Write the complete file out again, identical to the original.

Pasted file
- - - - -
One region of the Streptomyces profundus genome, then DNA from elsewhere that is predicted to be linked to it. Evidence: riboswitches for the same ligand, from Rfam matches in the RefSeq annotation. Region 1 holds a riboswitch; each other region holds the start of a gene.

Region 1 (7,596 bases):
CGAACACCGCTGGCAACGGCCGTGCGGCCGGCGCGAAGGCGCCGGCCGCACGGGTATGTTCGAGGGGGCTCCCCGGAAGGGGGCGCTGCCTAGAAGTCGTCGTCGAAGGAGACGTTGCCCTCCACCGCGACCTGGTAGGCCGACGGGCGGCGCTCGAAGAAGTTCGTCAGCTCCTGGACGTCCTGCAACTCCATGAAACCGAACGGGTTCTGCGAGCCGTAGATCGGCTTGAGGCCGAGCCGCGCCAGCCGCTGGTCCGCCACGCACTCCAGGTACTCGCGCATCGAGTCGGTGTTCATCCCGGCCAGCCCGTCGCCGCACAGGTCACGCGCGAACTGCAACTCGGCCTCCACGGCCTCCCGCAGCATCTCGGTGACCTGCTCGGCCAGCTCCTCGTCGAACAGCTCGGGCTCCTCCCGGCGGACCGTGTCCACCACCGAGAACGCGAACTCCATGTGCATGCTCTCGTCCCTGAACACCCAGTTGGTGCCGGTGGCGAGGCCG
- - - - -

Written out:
One region of the Streptomyces profundus genome, then DNA from elsewhere that is predicted to be linked to it. Evidence: riboswitches for the same ligand, from Rfam matches in the RefSeq annotation. Region 1 holds a riboswitch; each other region holds the start of a gene.

Region 1 (7,596 bases):
CGAACACCGCTGGCAACGGCCGTGCGGCCGGCGCGAAGGCGCCGGCCGCACGGGTATGTTCGAGGGGGCTCCCCGGAAGGGGGCGCTGCCTAGAAGTCGTCGTCGAAGGAGACGTTGCCCTCCACCGCGACCTGGTAGGCCGACGGGCGGCGCTCGAAGAAGTTCGTCAGCTCCTGGACGTCCTGCAACTCCATGAAACCGAACGGGTTCTGCGAGCCGTAGATCGGCTTGAGGCCGAGCCGCGCCAGCCGCTGGTCCGCCACGCACTCCAGGTACTCGCGCATCGAGTCGGTGTTCATCCCGGCCAGCCCGTCGCCGCACAGGTCACGCGCGAACTGCAACTCGGCCTCCACGGCCTCCCGCAGCATCTCGGTGACCTGCTCGGCCAGCTCCTCGTCGAACAGCTCGGGCTCCTCCCGGCGGACCGTGTCCACCACCGAGAACGCGAACTCCATGTGCATGCTCTCGTCCCTGAACACCCAGTTGGTGCCGGTGGCGAGGCCG